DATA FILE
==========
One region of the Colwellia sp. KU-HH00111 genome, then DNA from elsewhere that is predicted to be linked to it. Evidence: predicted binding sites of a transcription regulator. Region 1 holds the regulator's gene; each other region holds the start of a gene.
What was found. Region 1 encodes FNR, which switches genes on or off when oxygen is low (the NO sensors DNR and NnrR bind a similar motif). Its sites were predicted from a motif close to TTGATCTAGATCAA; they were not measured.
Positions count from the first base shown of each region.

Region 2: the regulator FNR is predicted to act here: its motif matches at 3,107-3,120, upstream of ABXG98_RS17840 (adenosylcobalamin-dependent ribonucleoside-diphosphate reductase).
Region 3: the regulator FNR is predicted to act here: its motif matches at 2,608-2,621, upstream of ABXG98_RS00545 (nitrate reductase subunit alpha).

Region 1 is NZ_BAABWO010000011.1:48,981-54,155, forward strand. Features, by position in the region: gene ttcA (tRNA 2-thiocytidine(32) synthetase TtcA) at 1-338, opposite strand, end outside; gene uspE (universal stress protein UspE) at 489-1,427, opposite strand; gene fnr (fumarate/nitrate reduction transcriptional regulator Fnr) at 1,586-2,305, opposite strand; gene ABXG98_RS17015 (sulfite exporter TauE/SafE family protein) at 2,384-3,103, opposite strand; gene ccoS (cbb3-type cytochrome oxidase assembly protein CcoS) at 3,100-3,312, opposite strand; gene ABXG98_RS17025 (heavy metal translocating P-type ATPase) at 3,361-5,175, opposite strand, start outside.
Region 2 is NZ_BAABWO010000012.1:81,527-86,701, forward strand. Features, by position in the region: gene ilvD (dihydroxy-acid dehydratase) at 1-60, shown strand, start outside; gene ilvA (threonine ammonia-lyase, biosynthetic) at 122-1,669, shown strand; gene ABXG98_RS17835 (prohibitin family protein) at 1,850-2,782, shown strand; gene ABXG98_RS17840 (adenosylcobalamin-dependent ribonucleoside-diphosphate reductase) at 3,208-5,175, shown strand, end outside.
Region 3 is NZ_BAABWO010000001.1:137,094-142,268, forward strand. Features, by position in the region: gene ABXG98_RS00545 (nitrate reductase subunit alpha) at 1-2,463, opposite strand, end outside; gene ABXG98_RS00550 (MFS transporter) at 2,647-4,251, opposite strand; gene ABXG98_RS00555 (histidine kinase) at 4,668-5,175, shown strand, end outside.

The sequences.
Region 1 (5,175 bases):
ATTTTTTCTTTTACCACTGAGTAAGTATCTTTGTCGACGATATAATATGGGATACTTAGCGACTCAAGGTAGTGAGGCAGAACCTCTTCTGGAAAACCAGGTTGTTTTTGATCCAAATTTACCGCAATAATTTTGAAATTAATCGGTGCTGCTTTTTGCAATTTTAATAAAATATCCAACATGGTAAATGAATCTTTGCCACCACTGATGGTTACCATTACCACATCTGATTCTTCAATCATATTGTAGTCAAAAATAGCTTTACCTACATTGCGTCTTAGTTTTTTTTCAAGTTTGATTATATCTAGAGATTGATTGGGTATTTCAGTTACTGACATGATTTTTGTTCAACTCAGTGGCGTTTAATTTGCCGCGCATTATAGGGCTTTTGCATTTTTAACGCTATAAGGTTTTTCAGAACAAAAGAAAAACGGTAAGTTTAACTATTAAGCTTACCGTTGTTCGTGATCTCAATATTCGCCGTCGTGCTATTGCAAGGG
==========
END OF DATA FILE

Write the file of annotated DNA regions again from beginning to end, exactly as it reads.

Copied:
One region of the Colwellia sp. KU-HH00111 genome, then DNA from elsewhere that is predicted to be linked to it. Evidence: predicted binding sites of a transcription regulator. Region 1 holds the regulator's gene; each other region holds the start of a gene.
What was found. Region 1 encodes FNR, which switches genes on or off when oxygen is low (the NO sensors DNR and NnrR bind a similar motif). Its sites were predicted from a motif close to TTGATCTAGATCAA; they were not measured.
Positions count from the first base shown of each region.

Region 2: the regulator FNR is predicted to act here: its motif matches at 3,107-3,120, upstream of ABXG98_RS17840 (adenosylcobalamin-dependent ribonucleoside-diphosphate reductase).
Region 3: the regulator FNR is predicted to act here: its motif matches at 2,608-2,621, upstream of ABXG98_RS00545 (nitrate reductase subunit alpha).

Region 1 is NZ_BAABWO010000011.1:48,981-54,155, forward strand. Features, by position in the region: gene ttcA (tRNA 2-thiocytidine(32) synthetase TtcA) at 1-338, opposite strand, end outside; gene uspE (universal stress protein UspE) at 489-1,427, opposite strand; gene fnr (fumarate/nitrate reduction transcriptional regulator Fnr) at 1,586-2,305, opposite strand; gene ABXG98_RS17015 (sulfite exporter TauE/SafE family protein) at 2,384-3,103, opposite strand; gene ccoS (cbb3-type cytochrome oxidase assembly protein CcoS) at 3,100-3,312, opposite strand; gene ABXG98_RS17025 (heavy metal translocating P-type ATPase) at 3,361-5,175, opposite strand, start outside.
Region 2 is NZ_BAABWO010000012.1:81,527-86,701, forward strand. Features, by position in the region: gene ilvD (dihydroxy-acid dehydratase) at 1-60, shown strand, start outside; gene ilvA (threonine ammonia-lyase, biosynthetic) at 122-1,669, shown strand; gene ABXG98_RS17835 (prohibitin family protein) at 1,850-2,782, shown strand; gene ABXG98_RS17840 (adenosylcobalamin-dependent ribonucleoside-diphosphate reductase) at 3,208-5,175, shown strand, end outside.
Region 3 is NZ_BAABWO010000001.1:137,094-142,268, forward strand. Features, by position in the region: gene ABXG98_RS00545 (nitrate reductase subunit alpha) at 1-2,463, opposite strand, end outside; gene ABXG98_RS00550 (MFS transporter) at 2,647-4,251, opposite strand; gene ABXG98_RS00555 (histidine kinase) at 4,668-5,175, shown strand, end outside.

The sequences.
Region 1 (5,175 bases):
ATTTTTTCTTTTACCACTGAGTAAGTATCTTTGTCGACGATATAATATGGGATACTTAGCGACTCAAGGTAGTGAGGCAGAACCTCTTCTGGAAAACCAGGTTGTTTTTGATCCAAATTTACCGCAATAATTTTGAAATTAATCGGTGCTGCTTTTTGCAATTTTAATAAAATATCCAACATGGTAAATGAATCTTTGCCACCACTGATGGTTACCATTACCACATCTGATTCTTCAATCATATTGTAGTCAAAAATAGCTTTACCTACATTGCGTCTTAGTTTTTTTTCAAGTTTGATTATATCTAGAGATTGATTGGGTATTTCAGTTACTGACATGATTTTTGTTCAACTCAGTGGCGTTTAATTTGCCGCGCATTATAGGGCTTTTGCATTTTTAACGCTATAAGGTTTTTCAGAACAAAAGAAAAACGGTAAGTTTAACTATTAAGCTTACCGTTGTTCGTGATCTCAATATTCGCCGTCGTGCTATTGCAAGGG